What are benefits of being gluten-free?

Going gluten-free has become a popular dietary choice for many people. While only around 1% of Americans have celiac disease, which requires a strict gluten-free diet, an estimated 30% are actively trying to reduce or eliminate gluten from their diets. This article explores the potential benefits and downsides of following a gluten-free diet for those without celiac disease or non-celiac gluten sensitivity.

What is Gluten?

Gluten is a protein found in grains like wheat, barley and rye. It acts as a glue that helps food maintain its shape and texture. For most people, gluten does not cause any problems. However, for those with celiac disease or non-celiac gluten sensitivity, gluten triggers an abnormal immune response that damages the small intestine.

Weight Loss

One potential benefit of going gluten-free is weight loss. Because many gluten-containing foods like breads, pastas and baked goods tend to be high in carbohydrates, eliminating them may automatically reduce overall calorie and carb intake. This can spur weight loss, at least in the short term. However, gluten-free substitutes like breads, pastas and baked goods are often just as high in calories and carbs. Weight loss still comes down to an overall healthy diet and lifestyle.

Reduced Inflammation

For those with gluten sensitivity, avoiding gluten may help reduce chronic inflammation. When they eat gluten, these individuals experience systemic inflammation that can contribute to joint pain, fatigue, headaches and skin issues. By removing gluten, many see improvements in these symptoms. However, for most healthy individuals without gluten issues, going gluten-free is unlikely to significantly affect inflammation.

Increased Nutrient Absorption

Gluten can damage the intestinal villi, which are tiny, finger-like projections that absorb nutrients from food. This is a hallmark of celiac disease. When the villi become damaged, nutrient absorption is impaired. For those with celiac disease, gluten abstinence allows the intestinal villi to heal and restores nutrient absorption. People without celiac disease or gluten sensitivity already absorb nutrients normally, so a gluten-free diet is unlikely to affect nutrient absorption for them.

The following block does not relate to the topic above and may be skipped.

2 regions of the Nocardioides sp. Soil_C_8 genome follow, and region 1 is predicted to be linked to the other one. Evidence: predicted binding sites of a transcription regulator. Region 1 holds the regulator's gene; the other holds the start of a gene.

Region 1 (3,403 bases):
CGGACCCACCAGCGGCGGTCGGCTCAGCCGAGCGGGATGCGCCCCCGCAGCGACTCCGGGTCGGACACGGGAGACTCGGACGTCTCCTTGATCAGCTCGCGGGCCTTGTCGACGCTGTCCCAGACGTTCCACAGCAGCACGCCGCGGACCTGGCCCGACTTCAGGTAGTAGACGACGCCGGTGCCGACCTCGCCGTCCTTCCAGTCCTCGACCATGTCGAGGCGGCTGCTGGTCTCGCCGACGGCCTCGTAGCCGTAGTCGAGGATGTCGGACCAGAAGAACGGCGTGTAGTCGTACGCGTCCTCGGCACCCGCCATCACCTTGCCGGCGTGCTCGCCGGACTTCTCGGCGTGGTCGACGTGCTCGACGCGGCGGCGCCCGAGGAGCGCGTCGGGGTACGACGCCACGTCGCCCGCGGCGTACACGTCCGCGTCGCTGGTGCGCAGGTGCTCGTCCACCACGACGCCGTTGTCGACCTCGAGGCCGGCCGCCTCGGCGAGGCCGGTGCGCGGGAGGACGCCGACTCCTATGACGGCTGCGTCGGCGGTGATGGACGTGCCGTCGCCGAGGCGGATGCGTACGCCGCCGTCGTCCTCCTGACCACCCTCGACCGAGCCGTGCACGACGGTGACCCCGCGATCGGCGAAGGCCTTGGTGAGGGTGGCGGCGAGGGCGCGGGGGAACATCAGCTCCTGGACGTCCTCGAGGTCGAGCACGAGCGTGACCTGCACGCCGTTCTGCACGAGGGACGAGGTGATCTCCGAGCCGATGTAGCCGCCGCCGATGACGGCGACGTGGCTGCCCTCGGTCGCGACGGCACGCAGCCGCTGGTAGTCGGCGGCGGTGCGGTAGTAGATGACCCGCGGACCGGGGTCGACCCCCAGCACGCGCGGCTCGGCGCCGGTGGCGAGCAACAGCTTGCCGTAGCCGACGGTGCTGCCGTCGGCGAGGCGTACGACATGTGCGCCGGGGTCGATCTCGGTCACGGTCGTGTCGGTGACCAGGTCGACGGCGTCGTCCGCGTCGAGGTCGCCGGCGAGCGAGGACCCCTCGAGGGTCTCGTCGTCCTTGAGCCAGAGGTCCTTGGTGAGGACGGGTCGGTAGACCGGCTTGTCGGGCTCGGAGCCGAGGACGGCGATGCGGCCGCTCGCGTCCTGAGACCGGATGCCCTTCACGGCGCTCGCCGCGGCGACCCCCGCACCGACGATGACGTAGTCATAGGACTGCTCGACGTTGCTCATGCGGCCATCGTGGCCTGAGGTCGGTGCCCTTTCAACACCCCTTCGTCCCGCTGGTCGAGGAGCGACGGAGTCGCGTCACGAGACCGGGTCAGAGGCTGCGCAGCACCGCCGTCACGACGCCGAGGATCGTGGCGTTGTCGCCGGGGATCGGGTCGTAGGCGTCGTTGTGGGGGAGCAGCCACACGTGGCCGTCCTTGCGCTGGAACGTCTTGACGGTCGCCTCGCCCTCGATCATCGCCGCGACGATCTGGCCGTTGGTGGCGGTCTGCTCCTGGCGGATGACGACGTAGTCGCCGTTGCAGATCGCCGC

Improved Digestive Health

Similar to nutrient absorption, a gluten-free diet may benefit digestive health for those with celiac disease whose intestinal villi have been compromised. Removing gluten helps heal the intestinal lining and improves digestion and bowel movements. However, for the majority of the population without gluten issues, avoiding gluten is unlikely to have significant digestive benefits outside of a placebo effect.

Increased Availability of Nutrient-Dense Foods

Following a gluten-free diet often involves increasing intake of nutrient-dense, whole foods like fruits, vegetables, lean proteins, nuts and seeds. For those switching from a standard Western diet high in processed foods, this can boost vitamin, mineral and antioxidant intake and provide health benefits. However, these benefits come from increasing whole foods, not eliminating gluten.

Potential Downsides of Going Gluten-Free

While there are certainly benefits for those with celiac disease and gluten sensitivity, going gluten-free can have several potential downsides:

  • Difficulty sticking to it long term
  • Social challenges when dining out
  • Higher grocery bills
  • Processed gluten-free foods high in sugar and low in nutrients
  • Potential for reduced gut microbiome diversity
  • May be low in B vitamins like folate, iron and fiber without enrichment/fortification

Additionally, some research indicates that following a gluten-free diet may be associated with increased levels of arsenic in urine. This could be related to gluten-free products made with rice flour.

Who Should Consider Going Gluten-Free?

Those with celiac disease or diagnosed non-celiac gluten sensitivity can benefit greatly from eliminating gluten. However, for the general population, cutting out gluten appears unlikely to have significant health effects unless processed, high carb foods are replaced with more fruits, vegetables and lean proteins.

Additionally, those with irritable bowel syndrome (IBS) may consider a gluten-free diet alongside other dietary changes to manage symptoms. Some research suggests gluten may be a trigger for those with IBS.

The Bottom Line

For individuals with gluten intolerance or celiac disease, avoiding gluten is medically necessary and has clear benefits. However, for healthy people without gluten issues, going gluten-free does not appear to have significant health effects. That said, switching from processed foods to more whole, minimally processed gluten-free foods as part of an overall healthy diet can benefit anyone.

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